Rep. Harold Washington (D-Ill.) said today that his Republican opponent in the mayoral race, Bernard Epton, bears "the ultimate responsibility" for an ugly incident outside a church in a white neighborhood on Palm Sunday.

"You can draw your own conclusions as to who inspired what happened," said Washington, the first black ever to win the Democratic mayoral nomination here. "But no matter who inspired it, one is responsible for the actions of his agents. If one comports themselves in such a way that, in effect, stimulates that kind of activity, you have to take ultimate responsibility."

Epton, who originally entered the race to provide only token opposition, responded that he was "appalled" by the disturbance, and disavowed any connection with it. He accused Washington of using smear and "innuendo tactics" in blaming him for "an unfortunate situation."

He also noted that a worker in one of his neighborhood campaign offices was beaten by blacks last week. With the April 12 election only two weeks away, Washington, a two-term congressman from the South Side, has found himself in what appears to be a surprisingly close race with Epton.

There is a widespread feeling among political observers here that Washington has failed to take the offensive or reach out to the 60 percent of Chicago voters who are white.

And each day brings new reminders of the racial issue in this election.

Rep. Claude Pepper (D-Fla.), one of a series of national party figures who have come to town to campaign for Washington, was greeted with both boos and applause today when he endorsed Washington at a senior citizens' gathering in a predominantly white area.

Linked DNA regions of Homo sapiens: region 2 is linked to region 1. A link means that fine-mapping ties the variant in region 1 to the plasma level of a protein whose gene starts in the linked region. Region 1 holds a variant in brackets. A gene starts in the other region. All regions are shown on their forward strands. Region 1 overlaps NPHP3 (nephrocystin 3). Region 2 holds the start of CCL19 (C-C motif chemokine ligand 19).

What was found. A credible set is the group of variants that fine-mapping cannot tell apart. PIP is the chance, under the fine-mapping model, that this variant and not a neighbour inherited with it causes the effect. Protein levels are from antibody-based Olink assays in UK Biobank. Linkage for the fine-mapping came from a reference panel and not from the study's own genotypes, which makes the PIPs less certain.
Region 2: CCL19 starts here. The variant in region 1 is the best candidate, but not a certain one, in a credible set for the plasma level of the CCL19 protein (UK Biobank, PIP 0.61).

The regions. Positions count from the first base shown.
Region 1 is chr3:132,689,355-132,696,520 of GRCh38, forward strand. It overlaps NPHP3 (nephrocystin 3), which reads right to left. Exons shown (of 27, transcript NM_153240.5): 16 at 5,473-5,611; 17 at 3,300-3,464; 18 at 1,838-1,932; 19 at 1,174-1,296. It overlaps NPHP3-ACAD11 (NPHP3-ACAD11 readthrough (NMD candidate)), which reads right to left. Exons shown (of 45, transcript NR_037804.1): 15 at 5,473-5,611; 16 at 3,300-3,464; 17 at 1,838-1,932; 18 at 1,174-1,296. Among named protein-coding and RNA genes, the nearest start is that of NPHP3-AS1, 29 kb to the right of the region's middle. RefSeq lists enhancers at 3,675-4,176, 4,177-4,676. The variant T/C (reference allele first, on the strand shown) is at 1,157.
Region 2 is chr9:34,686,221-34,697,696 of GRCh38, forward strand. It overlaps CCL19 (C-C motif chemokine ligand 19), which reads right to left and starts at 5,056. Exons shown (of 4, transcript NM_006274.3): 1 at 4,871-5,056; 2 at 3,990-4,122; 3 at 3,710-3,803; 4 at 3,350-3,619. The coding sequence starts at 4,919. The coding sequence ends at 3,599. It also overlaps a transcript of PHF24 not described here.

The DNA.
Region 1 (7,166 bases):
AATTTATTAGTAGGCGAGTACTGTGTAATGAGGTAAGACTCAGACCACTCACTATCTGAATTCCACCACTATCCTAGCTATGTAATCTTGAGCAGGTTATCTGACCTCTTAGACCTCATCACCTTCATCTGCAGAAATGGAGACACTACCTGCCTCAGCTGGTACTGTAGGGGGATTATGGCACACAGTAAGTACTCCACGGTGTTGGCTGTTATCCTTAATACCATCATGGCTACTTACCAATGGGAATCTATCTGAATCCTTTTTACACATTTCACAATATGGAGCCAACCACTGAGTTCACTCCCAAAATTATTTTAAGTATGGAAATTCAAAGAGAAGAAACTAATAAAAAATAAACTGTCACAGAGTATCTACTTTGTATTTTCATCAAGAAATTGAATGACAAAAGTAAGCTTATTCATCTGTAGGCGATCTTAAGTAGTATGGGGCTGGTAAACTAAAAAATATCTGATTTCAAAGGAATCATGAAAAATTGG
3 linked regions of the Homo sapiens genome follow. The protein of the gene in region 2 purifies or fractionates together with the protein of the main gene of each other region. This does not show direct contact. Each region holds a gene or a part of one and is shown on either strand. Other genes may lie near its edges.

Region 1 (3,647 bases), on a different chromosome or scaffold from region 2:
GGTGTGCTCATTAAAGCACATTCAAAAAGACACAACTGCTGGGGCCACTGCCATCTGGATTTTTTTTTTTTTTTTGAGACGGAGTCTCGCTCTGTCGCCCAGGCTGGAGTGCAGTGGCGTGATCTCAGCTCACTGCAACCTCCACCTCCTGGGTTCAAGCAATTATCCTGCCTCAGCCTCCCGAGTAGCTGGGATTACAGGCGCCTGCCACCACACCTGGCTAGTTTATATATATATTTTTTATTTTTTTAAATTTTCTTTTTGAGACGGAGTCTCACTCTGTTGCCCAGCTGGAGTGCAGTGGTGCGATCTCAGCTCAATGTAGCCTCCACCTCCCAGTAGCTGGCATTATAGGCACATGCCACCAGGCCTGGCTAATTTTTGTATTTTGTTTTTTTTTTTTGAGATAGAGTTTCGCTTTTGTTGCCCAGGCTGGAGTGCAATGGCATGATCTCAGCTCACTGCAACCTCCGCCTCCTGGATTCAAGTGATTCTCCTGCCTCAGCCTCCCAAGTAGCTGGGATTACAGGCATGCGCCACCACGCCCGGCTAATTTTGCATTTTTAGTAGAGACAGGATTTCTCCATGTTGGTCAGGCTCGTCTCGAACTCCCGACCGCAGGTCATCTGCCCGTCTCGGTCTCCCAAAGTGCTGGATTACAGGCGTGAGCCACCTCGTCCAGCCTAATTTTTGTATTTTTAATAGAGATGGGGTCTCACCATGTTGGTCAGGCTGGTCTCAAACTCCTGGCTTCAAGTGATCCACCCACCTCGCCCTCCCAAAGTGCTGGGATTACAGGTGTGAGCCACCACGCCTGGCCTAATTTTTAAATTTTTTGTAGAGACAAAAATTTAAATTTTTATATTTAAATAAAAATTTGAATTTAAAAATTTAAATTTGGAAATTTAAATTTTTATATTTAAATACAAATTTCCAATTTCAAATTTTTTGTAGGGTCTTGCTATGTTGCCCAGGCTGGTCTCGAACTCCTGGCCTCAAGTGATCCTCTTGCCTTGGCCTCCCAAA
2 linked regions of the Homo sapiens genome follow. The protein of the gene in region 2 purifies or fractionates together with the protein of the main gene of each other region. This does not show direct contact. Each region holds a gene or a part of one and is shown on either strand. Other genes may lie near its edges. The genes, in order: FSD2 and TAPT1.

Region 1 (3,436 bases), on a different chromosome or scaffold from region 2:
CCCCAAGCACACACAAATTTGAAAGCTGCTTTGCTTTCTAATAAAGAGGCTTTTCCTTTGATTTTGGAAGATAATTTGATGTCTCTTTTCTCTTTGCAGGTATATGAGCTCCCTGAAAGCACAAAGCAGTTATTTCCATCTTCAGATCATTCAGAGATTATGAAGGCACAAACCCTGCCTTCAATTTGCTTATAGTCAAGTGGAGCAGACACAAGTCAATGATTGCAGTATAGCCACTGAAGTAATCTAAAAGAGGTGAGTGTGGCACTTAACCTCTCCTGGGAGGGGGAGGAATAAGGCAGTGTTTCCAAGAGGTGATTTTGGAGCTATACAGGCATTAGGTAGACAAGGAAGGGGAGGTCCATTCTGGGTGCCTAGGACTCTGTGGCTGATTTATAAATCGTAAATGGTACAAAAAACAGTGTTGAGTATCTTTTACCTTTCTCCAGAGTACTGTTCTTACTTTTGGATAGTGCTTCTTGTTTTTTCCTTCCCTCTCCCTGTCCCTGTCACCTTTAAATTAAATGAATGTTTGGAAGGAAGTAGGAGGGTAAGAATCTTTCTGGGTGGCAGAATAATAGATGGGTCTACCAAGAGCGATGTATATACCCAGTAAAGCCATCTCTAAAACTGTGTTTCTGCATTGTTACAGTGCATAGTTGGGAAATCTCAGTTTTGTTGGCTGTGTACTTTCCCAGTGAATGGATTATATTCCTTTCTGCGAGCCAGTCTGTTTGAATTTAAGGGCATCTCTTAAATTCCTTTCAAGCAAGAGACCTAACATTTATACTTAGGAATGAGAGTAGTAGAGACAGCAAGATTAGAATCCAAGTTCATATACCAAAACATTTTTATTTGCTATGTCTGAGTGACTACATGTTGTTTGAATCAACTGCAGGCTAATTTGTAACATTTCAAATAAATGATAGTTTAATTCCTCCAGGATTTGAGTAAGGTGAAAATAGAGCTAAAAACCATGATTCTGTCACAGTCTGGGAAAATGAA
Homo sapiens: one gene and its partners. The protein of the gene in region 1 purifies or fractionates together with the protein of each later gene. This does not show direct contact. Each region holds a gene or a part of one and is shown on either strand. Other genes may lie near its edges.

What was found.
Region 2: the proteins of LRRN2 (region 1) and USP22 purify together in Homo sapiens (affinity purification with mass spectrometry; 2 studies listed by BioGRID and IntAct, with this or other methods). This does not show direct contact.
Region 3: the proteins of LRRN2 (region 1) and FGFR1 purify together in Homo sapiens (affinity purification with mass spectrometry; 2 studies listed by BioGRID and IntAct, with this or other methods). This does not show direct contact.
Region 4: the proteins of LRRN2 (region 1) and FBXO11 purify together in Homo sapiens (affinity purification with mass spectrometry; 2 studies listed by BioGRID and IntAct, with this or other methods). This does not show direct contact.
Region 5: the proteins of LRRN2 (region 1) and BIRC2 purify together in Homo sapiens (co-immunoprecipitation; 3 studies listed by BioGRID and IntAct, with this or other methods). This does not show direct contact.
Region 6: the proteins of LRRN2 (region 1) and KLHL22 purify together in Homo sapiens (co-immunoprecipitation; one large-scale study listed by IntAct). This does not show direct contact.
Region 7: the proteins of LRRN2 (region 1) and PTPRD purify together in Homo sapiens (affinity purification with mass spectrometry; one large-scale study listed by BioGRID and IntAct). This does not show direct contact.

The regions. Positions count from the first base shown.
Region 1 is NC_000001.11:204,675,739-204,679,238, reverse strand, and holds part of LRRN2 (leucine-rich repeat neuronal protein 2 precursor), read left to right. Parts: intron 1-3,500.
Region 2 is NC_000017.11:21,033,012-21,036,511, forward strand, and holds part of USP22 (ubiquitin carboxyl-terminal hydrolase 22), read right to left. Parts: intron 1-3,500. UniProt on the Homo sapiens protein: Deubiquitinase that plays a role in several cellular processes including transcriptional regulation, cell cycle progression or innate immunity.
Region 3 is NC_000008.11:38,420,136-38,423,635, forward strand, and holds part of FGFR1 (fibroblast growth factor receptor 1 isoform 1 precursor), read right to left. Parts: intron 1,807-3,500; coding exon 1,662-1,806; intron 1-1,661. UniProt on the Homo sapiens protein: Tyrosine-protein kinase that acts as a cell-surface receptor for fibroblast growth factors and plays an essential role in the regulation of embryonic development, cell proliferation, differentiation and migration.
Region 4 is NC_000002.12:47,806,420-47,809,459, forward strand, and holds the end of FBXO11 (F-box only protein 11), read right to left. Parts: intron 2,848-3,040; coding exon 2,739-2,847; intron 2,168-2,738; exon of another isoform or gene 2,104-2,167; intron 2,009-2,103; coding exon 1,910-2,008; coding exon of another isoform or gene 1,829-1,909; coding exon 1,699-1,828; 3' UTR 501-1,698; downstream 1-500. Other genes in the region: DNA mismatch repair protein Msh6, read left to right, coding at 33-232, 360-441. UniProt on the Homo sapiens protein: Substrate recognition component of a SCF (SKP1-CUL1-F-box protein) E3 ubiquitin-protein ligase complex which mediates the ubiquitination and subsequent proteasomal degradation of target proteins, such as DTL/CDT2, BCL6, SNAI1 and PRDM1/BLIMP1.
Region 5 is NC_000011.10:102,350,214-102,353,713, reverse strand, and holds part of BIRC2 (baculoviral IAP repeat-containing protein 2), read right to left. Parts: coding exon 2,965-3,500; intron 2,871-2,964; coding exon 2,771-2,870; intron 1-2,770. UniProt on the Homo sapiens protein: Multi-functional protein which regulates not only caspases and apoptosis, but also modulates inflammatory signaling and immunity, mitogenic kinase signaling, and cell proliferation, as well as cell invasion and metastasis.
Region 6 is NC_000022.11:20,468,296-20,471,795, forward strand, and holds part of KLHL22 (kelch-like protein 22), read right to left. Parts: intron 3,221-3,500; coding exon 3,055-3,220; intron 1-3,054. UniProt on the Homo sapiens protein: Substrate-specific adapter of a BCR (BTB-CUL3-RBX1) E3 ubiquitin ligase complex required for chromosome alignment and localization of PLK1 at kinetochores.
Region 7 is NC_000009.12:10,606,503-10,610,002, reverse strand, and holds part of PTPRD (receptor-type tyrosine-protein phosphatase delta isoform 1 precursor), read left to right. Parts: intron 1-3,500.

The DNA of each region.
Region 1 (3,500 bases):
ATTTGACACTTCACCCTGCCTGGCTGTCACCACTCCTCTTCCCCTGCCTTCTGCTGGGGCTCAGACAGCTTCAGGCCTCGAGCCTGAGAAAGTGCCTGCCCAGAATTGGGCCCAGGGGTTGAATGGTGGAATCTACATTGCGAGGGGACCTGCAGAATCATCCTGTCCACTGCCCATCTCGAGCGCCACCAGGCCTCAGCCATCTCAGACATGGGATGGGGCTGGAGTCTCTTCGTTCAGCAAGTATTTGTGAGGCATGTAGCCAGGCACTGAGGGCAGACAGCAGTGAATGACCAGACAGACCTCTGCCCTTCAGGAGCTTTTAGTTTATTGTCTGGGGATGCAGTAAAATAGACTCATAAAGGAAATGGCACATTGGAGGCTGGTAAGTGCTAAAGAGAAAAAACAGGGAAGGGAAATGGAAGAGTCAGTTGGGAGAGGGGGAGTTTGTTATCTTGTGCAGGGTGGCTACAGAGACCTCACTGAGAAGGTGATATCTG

"This is America," said Pepper, a leading spokesman for the nation's elderly. "It isn't the color of a man's skin that matters. It's character."

Pepper, a veteran of 30 years in Congress and one of the Democratic Party's most seasoned politicians, later offered Washington a piece of advice that many here agree with. He said that if he were running for mayor he would spend "the rest of my time going from group to group" in the city seeking support.

"I hope he Washington can get out with these people, to shake their hands and look them in the eye."

A crowd of about 150, many wearing "Epton for Mayor" buttons and waving Epton signs, jeered and booed Washington and former vice president Walter F. Mondale when they tried to attend Palm Sunday Mass at St. Pascal Catholic Church on the northwest side of the city.

The Republican nominee, a former state legislator, didn't campaign today because of the Jewish holidays, but his staff met to discuss how to deal with the church incident. Press secretary Judy Knapton said Epton aides had reviewed television film of the church scene and went to the neighborhood to investigate whether anyone connected with the campaign was in the disturbance.

She said the only heckler that Epton aides could identify was a man they had thrown out of Epton's downtown headquarters for using racist language. "There's nothing we can do about yahoos," she said.

Knapton and others in the Epton camp point out that the Republican candidate has asked Washington repeatedly to meet with him and issue a joint statement disavowing "any and all appeals for support based on race or religion." Washington refused to acknowledge the request.

Both sides have been blamed for making race the overriding issue in the mayor's contest in this racially divided city of 3 million people, 40 percent of whom are black.

Epton's television ads urge a vote for the Republican "before it's too late." And Epton, who is Jewish, has said that if Washington were "the best candidate my ethnic group could produce I'd be ashamed."

Washington, who relied almost totally on black votes to win a three-way primary, has warned of a "race war" that "might turn bitter, evil, angry."

The Rev. Francis Ciezadlo, pastor of St. Pascal Church, said today that the crowd of Sunday hecklers was made up of "neighborhood people," including about 25 members of his congregation.

"They're all hard-working, middle-class people. Some left the West Side after blacks moved in, and they associate blacks with fear," he said. "They're afraid Mr. Washington's election would mean change that would damage the neighborhood. They're afraid he would bring in public housing."

Cardinal Joseph L. Bernardin said today he was "saddened by the hostility" shown to Washington and Mondale. "Even when differences of opinion exist, Christians should demonstrate civility and the charity of Christ."